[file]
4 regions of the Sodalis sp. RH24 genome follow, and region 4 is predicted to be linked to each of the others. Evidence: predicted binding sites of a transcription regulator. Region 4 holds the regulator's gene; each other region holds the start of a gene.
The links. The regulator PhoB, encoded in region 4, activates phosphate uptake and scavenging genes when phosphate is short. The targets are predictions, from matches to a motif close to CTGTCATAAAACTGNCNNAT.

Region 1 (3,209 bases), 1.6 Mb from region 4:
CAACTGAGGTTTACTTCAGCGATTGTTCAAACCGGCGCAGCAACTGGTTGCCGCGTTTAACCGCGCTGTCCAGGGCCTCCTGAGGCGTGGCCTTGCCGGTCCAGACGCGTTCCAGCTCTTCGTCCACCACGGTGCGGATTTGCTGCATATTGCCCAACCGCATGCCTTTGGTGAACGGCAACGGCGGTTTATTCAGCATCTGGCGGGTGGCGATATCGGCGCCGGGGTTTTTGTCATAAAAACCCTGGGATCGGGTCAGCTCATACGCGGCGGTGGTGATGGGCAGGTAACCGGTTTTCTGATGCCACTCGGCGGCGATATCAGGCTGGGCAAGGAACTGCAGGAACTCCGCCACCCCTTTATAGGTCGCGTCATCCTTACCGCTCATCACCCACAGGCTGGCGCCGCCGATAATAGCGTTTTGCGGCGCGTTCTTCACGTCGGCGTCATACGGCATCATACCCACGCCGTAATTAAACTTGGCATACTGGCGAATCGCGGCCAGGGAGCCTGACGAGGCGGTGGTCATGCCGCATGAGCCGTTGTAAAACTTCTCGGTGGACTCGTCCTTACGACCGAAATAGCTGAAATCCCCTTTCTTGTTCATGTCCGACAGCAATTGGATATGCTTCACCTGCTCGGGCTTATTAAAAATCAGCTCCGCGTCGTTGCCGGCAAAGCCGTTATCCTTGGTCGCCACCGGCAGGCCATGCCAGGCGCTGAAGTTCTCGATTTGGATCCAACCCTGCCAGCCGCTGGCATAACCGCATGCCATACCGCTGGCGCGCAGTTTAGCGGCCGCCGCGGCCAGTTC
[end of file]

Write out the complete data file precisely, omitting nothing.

4 regions of the Sodalis sp. RH24 genome follow, and region 4 is predicted to be linked to each of the others. Evidence: predicted binding sites of a transcription regulator. Region 4 holds the regulator's gene; each other region holds the start of a gene.
The links. The regulator PhoB, encoded in region 4, activates phosphate uptake and scavenging genes when phosphate is short. The targets are predictions, from matches to a motif close to CTGTCATAAAACTGNCNNAT.

Region 1 (3,209 bases), 1.6 Mb from region 4:
CAACTGAGGTTTACTTCAGCGATTGTTCAAACCGGCGCAGCAACTGGTTGCCGCGTTTAACCGCGCTGTCCAGGGCCTCCTGAGGCGTGGCCTTGCCGGTCCAGACGCGTTCCAGCTCTTCGTCCACCACGGTGCGGATTTGCTGCATATTGCCCAACCGCATGCCTTTGGTGAACGGCAACGGCGGTTTATTCAGCATCTGGCGGGTGGCGATATCGGCGCCGGGGTTTTTGTCATAAAAACCCTGGGATCGGGTCAGCTCATACGCGGCGGTGGTGATGGGCAGGTAACCGGTTTTCTGATGCCACTCGGCGGCGATATCAGGCTGGGCAAGGAACTGCAGGAACTCCGCCACCCCTTTATAGGTCGCGTCATCCTTACCGCTCATCACCCACAGGCTGGCGCCGCCGATAATAGCGTTTTGCGGCGCGTTCTTCACGTCGGCGTCATACGGCATCATACCCACGCCGTAATTAAACTTGGCATACTGGCGAATCGCGGCCAGGGAGCCTGACGAGGCGGTGGTCATGCCGCATGAGCCGTTGTAAAACTTCTCGGTGGACTCGTCCTTACGACCGAAATAGCTGAAATCCCCTTTCTTGTTCATGTCCGACAGCAATTGGATATGCTTCACCTGCTCGGGCTTATTAAAAATCAGCTCCGCGTCGTTGCCGGCAAAGCCGTTATCCTTGGTCGCCACCGGCAGGCCATGCCAGGCGCTGAAGTTCTCGATTTGGATCCAACCCTGCCAGCCGCTGGCATAACCGCATGCCATACCGCTGGCGCGCAGTTTAGCGGCCGCCGCGGCCAGTTC